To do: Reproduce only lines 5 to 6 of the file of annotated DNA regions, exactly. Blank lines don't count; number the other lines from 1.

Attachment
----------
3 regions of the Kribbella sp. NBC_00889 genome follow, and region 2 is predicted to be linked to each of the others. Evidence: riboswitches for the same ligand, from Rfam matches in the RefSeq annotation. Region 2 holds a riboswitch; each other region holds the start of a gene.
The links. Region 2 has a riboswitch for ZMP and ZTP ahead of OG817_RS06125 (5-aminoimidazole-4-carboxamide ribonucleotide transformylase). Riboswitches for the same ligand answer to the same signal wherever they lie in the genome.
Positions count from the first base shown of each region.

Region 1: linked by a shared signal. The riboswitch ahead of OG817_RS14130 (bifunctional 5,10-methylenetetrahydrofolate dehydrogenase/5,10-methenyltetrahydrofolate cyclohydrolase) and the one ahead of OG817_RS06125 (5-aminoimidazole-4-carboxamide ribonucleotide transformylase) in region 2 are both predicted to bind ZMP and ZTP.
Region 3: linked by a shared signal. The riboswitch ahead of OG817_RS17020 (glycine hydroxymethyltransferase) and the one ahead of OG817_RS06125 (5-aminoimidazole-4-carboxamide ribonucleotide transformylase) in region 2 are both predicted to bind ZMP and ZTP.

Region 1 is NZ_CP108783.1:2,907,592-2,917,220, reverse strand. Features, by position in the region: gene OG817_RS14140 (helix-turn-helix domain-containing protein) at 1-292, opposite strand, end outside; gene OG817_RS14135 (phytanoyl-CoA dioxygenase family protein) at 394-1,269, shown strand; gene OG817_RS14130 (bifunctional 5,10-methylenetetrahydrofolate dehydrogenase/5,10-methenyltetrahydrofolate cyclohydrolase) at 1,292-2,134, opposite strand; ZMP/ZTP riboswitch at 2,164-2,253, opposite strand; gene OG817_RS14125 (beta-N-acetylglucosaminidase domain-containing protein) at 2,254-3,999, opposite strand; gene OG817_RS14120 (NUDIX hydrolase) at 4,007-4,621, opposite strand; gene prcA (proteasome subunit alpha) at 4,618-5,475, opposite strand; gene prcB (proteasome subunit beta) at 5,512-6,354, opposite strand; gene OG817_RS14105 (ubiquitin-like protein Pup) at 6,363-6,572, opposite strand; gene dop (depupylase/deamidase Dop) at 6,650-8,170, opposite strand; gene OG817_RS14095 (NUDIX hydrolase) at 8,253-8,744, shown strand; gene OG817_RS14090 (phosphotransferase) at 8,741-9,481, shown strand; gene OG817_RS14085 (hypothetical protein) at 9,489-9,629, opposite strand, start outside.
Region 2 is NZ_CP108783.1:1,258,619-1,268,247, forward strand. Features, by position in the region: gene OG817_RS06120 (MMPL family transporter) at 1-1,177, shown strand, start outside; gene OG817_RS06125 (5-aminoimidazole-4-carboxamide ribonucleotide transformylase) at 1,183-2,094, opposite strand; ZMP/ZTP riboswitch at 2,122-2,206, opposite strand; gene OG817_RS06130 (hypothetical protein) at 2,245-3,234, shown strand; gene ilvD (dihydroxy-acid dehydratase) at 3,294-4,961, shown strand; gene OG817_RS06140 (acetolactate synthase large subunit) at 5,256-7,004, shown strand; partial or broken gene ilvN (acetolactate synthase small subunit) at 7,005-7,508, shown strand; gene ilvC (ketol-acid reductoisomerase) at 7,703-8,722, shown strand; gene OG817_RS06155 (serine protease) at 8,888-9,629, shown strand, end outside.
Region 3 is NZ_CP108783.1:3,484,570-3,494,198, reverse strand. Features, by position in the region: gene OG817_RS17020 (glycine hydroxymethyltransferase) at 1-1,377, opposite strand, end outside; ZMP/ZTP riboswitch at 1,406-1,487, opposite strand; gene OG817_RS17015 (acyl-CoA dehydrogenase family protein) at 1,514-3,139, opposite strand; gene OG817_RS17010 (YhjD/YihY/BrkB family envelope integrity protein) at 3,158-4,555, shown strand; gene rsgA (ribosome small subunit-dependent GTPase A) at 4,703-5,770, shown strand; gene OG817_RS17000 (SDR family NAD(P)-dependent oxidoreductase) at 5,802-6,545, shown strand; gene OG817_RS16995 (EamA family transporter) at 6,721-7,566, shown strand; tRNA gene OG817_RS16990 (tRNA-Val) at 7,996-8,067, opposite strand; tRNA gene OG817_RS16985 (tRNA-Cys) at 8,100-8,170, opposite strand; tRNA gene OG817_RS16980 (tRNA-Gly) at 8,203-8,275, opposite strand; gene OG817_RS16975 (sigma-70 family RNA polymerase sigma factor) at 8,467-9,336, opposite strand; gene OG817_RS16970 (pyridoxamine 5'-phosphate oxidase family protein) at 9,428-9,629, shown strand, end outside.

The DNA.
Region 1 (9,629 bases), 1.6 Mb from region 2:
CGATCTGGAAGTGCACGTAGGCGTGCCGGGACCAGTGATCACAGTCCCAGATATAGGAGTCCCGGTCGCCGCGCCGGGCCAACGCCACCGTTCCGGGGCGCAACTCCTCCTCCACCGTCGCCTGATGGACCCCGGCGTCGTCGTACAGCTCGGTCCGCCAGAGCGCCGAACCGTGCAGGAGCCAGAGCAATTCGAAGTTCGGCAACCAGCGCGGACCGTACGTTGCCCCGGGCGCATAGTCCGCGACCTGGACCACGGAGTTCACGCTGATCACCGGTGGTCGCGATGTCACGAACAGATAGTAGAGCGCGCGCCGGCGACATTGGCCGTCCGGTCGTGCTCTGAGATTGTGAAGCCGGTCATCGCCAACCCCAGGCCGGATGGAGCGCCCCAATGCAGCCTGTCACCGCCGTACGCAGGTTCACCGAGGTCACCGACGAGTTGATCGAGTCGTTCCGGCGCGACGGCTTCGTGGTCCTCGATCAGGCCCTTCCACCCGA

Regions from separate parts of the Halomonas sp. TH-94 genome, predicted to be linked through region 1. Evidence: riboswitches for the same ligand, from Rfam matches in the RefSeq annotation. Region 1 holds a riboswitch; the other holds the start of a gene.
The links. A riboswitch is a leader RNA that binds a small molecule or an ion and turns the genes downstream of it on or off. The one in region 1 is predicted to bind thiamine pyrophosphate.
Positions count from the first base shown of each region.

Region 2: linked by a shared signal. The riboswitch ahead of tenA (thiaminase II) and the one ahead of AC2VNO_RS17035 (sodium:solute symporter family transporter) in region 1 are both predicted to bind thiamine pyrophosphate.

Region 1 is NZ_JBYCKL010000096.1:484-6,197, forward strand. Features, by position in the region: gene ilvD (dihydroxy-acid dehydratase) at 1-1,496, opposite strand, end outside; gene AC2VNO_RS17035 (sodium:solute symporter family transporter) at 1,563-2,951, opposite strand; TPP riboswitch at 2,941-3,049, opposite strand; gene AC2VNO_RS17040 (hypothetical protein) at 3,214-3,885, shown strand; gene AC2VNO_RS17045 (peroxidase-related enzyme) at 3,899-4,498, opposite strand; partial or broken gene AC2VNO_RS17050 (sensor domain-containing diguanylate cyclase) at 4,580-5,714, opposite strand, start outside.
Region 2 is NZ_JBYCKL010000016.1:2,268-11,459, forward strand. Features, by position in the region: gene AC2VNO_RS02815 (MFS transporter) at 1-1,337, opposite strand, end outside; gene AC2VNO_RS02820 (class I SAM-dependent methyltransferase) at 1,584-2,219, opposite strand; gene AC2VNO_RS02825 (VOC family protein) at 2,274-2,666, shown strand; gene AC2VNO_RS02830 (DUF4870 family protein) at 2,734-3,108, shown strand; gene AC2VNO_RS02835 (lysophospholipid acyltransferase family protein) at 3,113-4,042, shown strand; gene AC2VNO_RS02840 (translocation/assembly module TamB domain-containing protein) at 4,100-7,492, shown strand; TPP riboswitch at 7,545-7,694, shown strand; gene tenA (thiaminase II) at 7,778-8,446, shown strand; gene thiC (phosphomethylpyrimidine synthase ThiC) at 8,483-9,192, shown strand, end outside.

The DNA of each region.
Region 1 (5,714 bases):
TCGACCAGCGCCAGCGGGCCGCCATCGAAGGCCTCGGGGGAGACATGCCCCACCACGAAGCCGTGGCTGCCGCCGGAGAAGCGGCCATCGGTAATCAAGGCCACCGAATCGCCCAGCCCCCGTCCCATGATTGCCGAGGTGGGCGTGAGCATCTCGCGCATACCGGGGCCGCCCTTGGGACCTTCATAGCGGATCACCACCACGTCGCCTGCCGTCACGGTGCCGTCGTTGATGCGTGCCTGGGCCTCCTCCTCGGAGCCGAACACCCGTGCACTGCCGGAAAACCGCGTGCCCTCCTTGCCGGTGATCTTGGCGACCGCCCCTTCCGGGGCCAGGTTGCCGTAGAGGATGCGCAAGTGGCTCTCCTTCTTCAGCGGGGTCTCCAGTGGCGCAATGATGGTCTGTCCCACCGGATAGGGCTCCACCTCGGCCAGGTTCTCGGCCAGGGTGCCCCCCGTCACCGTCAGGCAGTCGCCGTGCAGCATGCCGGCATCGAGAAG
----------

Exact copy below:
Region 3: linked by a shared signal. The riboswitch ahead of OG817_RS17020 (glycine hydroxymethyltransferase) and the one ahead of OG817_RS06125 (5-aminoimidazole-4-carboxamide ribonucleotide transformylase) in region 2 are both predicted to bind ZMP and ZTP.

Region 1 is NZ_CP108783.1:2,907,592-2,917,220, reverse strand. Features, by position in the region: gene OG817_RS14140 (helix-turn-helix domain-containing protein) at 1-292, opposite strand, end outside; gene OG817_RS14135 (phytanoyl-CoA dioxygenase family protein) at 394-1,269, shown strand; gene OG817_RS14130 (bifunctional 5,10-methylenetetrahydrofolate dehydrogenase/5,10-methenyltetrahydrofolate cyclohydrolase) at 1,292-2,134, opposite strand; ZMP/ZTP riboswitch at 2,164-2,253, opposite strand; gene OG817_RS14125 (beta-N-acetylglucosaminidase domain-containing protein) at 2,254-3,999, opposite strand; gene OG817_RS14120 (NUDIX hydrolase) at 4,007-4,621, opposite strand; gene prcA (proteasome subunit alpha) at 4,618-5,475, opposite strand; gene prcB (proteasome subunit beta) at 5,512-6,354, opposite strand; gene OG817_RS14105 (ubiquitin-like protein Pup) at 6,363-6,572, opposite strand; gene dop (depupylase/deamidase Dop) at 6,650-8,170, opposite strand; gene OG817_RS14095 (NUDIX hydrolase) at 8,253-8,744, shown strand; gene OG817_RS14090 (phosphotransferase) at 8,741-9,481, shown strand; gene OG817_RS14085 (hypothetical protein) at 9,489-9,629, opposite strand, start outside.